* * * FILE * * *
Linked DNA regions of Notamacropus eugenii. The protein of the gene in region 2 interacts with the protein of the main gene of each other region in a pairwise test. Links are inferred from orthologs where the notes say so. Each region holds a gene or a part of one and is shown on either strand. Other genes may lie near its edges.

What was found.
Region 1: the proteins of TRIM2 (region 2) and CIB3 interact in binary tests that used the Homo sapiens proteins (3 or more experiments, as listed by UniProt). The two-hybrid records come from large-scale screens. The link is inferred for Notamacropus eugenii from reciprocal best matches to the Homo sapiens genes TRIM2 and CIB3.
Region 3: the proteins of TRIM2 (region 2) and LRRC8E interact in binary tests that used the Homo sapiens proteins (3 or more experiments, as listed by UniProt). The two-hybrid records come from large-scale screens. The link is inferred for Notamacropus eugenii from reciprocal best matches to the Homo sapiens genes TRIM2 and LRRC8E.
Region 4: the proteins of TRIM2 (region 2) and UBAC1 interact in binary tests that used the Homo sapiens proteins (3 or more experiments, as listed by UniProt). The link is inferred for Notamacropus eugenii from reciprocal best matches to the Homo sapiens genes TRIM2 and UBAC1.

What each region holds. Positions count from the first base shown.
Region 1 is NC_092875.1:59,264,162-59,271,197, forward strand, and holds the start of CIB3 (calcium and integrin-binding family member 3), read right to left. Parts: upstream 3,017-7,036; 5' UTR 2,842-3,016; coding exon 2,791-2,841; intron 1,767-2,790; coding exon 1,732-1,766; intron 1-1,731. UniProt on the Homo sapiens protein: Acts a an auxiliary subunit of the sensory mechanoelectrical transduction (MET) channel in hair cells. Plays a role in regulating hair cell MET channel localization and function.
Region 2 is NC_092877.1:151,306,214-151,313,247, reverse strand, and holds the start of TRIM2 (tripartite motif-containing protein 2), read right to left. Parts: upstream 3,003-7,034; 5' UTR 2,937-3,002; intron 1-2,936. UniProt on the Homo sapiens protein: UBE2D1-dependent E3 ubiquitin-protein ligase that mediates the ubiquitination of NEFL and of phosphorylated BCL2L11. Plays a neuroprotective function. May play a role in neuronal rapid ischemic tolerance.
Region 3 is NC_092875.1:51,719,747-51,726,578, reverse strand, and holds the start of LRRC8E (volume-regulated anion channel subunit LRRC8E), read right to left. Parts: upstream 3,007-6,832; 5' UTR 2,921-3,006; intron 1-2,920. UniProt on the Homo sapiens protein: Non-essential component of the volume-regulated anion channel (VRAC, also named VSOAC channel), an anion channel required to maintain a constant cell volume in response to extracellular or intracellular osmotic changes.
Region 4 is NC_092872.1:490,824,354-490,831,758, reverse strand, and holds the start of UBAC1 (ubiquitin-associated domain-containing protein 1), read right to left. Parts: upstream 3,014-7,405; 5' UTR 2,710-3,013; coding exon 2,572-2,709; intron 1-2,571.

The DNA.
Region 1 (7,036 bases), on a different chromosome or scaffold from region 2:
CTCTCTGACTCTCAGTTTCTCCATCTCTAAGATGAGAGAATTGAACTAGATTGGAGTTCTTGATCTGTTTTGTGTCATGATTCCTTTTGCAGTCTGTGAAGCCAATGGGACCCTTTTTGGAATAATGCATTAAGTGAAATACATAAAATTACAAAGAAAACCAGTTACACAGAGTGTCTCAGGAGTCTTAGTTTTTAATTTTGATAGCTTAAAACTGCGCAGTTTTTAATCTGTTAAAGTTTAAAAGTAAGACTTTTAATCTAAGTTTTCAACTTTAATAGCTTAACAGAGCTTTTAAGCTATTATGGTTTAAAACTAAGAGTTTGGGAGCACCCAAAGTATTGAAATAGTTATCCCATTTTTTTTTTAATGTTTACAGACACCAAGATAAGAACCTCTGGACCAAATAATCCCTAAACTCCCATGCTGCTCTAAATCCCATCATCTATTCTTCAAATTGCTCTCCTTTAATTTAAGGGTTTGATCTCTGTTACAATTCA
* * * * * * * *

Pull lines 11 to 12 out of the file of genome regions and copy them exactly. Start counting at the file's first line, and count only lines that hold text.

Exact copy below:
The DNA.
Region 1 (7,036 bases), on a different chromosome or scaffold from region 2: